Trap wave pioneer M Huncho opens up about making his genre-defining music, his plans for early retirement and life behind the mask.
Reader's Digest: Thanks for talking to us today! Where are you right now?
M Huncho: I’m in Brent Cross shopping centre and no one knows who I am, it’s absolutely great.
RD: Can you break down in your own words what trap wave is, for somebody who has never heard of it?
MH: Trap wave is a mixture of melodic rap and gritty stories from, as one can say, a trap [a place where illegal drugs are sold]—combining a wave which is the melodies with the trap aspect of the genre trap music.
RD: Do you consider yourself the originator of trap wave?
MH: I would say yes, I do, because I feel like no one else sounds like me and although they might try, they never will.
I don’t mean that in an arrogant or ignorant way, or to put people down because there must be youth out there that are inspired by me.
I’d love to see them take that same direction and take it further than where I took it, but only if they make their own sound. It took me months to actually sit down and come up with the sound and it’s not easy. It separates me from everyone else that does melody trap music in our scene.
RD: You’re currently sitting at the two EPs and two mixtapes mark and your sound has grown with each release. What will the progression to albums look like and how will your style develop over your next projects?
MH: I’m just trying to get a bunch of creatives in the room to see the best music that we can come up with. As for the next step, my main aim is to make sure that every release is better than my last. Quality control is a big thing for me.
I’m looking to go into residential studios for a few weeks and sleep there, have rooms there and all of that kind of stuff, get producers in to make beats from scratch, melodies that are made by live instrument players and so on and so forth.
That’s the kind of direction I’m heading in because I know that to elevate your sound you have to kind of go on to a very, very musical level, and I feel like I’m a very musical person in general.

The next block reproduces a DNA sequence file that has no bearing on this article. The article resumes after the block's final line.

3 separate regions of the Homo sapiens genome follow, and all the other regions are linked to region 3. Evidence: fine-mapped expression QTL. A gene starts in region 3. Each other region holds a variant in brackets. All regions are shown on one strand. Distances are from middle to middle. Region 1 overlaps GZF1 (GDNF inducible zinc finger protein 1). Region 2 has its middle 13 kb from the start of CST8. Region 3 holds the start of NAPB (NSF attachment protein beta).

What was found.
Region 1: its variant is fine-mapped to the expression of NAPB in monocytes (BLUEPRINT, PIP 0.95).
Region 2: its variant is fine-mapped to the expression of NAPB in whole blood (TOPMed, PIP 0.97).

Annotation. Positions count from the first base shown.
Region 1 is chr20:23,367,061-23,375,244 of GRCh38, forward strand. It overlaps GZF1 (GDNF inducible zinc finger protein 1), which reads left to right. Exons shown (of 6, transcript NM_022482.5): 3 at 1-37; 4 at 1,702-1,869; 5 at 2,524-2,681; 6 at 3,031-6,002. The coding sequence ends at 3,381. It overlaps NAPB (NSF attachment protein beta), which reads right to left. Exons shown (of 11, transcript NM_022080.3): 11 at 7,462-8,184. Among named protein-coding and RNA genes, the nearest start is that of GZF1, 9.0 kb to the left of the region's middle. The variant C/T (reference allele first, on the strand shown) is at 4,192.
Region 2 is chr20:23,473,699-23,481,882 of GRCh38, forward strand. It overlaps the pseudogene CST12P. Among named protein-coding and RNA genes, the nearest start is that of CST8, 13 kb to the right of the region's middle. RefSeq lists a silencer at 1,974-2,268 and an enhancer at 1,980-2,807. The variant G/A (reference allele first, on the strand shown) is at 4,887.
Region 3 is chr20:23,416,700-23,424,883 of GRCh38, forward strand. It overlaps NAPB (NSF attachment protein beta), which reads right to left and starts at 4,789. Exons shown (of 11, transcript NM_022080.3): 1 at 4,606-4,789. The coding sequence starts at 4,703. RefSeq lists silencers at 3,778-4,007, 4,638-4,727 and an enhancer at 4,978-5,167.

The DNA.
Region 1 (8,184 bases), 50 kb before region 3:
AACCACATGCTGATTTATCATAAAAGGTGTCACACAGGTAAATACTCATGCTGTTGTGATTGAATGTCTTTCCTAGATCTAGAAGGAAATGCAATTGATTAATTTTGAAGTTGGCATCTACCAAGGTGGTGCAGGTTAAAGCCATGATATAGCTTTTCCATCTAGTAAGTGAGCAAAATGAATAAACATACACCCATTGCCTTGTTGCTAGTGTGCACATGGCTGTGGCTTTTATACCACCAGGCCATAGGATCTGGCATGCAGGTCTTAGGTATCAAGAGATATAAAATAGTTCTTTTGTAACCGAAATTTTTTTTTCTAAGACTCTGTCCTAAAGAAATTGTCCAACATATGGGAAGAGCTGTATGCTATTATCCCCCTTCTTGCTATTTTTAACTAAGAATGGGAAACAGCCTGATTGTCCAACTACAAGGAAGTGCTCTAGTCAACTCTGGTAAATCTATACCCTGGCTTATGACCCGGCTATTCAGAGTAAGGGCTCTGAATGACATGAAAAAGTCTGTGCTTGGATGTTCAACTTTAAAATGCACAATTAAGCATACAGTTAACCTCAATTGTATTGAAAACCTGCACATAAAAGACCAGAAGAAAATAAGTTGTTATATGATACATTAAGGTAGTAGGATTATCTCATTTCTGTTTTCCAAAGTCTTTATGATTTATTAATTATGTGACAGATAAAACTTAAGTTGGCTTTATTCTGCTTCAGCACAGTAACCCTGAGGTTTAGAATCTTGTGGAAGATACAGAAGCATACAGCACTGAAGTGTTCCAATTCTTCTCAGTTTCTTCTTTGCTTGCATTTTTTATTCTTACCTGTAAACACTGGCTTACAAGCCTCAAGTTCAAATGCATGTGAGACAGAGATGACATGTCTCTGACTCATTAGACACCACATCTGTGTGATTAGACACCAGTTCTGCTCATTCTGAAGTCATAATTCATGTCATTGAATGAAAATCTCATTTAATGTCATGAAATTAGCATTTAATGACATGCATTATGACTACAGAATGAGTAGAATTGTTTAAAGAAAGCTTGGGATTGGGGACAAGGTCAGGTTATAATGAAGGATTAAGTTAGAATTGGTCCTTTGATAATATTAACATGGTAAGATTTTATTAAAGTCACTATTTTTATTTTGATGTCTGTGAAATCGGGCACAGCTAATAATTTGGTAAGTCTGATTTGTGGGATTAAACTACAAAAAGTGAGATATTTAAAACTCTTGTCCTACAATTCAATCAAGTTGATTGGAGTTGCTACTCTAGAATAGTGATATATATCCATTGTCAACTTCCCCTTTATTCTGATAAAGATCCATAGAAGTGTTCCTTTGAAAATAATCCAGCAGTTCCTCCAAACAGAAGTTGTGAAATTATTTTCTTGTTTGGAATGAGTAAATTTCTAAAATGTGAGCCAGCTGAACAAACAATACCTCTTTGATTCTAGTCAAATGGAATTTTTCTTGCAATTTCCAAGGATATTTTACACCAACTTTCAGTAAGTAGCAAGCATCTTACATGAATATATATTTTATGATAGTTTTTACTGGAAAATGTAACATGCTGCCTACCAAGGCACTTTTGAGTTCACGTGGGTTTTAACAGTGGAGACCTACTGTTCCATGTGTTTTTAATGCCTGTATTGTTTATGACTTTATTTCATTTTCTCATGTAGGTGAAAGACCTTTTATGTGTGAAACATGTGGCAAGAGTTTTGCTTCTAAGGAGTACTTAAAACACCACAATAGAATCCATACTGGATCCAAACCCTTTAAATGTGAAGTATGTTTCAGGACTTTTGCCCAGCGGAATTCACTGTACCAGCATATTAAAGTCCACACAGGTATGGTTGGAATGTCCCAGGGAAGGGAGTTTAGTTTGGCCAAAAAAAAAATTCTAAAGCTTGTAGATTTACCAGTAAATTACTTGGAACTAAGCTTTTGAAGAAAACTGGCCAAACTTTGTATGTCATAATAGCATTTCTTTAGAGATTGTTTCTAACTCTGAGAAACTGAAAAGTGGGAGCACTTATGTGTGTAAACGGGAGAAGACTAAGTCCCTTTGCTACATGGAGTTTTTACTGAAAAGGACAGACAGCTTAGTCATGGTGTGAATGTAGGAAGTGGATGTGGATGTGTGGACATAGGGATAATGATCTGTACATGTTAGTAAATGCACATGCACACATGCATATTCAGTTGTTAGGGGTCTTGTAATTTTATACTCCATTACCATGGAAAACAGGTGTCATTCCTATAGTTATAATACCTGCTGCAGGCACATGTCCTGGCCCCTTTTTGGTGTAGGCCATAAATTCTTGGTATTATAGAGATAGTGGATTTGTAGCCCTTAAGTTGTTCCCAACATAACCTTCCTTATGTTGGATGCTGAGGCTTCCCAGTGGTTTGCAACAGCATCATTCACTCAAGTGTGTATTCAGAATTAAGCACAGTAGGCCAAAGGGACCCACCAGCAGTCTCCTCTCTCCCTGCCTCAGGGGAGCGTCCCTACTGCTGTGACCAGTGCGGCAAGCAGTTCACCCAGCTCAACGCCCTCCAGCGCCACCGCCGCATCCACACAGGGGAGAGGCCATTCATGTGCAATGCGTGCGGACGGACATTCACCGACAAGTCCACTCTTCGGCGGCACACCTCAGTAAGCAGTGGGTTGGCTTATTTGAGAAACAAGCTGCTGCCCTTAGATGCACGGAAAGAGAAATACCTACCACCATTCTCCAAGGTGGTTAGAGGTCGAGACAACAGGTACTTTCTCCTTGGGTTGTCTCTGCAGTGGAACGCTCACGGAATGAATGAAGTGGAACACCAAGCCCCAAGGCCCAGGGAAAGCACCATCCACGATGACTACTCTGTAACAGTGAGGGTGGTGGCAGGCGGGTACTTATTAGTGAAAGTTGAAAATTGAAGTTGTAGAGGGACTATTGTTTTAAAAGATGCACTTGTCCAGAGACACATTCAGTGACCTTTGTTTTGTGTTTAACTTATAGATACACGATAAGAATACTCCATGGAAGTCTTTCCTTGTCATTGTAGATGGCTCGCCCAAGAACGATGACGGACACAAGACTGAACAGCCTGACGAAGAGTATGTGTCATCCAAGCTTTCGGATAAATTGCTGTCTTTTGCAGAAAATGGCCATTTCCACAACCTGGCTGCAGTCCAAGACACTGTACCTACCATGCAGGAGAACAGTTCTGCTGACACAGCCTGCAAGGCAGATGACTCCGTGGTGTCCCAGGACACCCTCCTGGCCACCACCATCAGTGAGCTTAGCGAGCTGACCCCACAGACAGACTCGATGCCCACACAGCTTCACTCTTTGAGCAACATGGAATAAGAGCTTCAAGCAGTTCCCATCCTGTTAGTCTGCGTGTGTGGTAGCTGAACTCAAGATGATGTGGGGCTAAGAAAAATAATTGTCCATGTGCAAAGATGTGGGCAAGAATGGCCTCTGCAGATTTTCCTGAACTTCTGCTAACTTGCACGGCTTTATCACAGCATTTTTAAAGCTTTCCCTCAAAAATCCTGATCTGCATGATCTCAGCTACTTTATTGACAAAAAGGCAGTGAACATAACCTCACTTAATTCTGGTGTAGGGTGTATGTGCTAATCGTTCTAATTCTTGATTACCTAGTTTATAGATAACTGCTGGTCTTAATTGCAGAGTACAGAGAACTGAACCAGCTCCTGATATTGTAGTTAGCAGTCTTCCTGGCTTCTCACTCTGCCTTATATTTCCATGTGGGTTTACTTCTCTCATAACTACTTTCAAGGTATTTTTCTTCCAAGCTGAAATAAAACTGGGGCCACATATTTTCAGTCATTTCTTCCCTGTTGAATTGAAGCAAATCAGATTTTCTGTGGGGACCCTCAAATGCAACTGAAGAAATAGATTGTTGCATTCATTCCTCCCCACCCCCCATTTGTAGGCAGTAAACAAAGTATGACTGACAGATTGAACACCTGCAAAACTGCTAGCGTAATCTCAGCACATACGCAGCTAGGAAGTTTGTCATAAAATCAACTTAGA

RD: You’ve said before that you grew up on rappers like Jay-Z, Nas, Giggs and Nines. Have you ever experimented with making straight-up hip-hop or were you drawn to the more melodic approach from day one?
MH: I didn’t make music prior to the style that I make now but I feel like, yeah, if I got put up to it or if I decided to go into the studio to do something like old school hip-hop or rap, I’d be able to do that because I’ve got a very distinctive voice. I feel like it will be a strong rap voice as well if I was to take away the melody and actually go in with full grittiness.
RD: So, it’s not something you have done but it’s something that you’d consider doing in the future?
MH: One hundred per cent yeah.
RD: For every track you release, how many tracks never see the light of day?
MH: I would say anywhere between 10 and 20.
RD: Do you ever get tempted to put out an extra project of offcuts and B-sides?
MH: No, I'm always going to be focused on quality over quantity, that’s why I’ve dropped short projects but they all have a creative meaning behind them and a certain vibe to the tape.
Realistically, when it comes down to about making music, quality is the main thing. I’m a musical person, I like good music. I’ve been brought up listening to good music so, you know, some tracks obviously will see the light of day. I might put one on my YouTube channel as just audio or something like that, just to treat the fans. I wouldn’t be here without them so I would release something for their sake so they have something to listen to if they are complaining.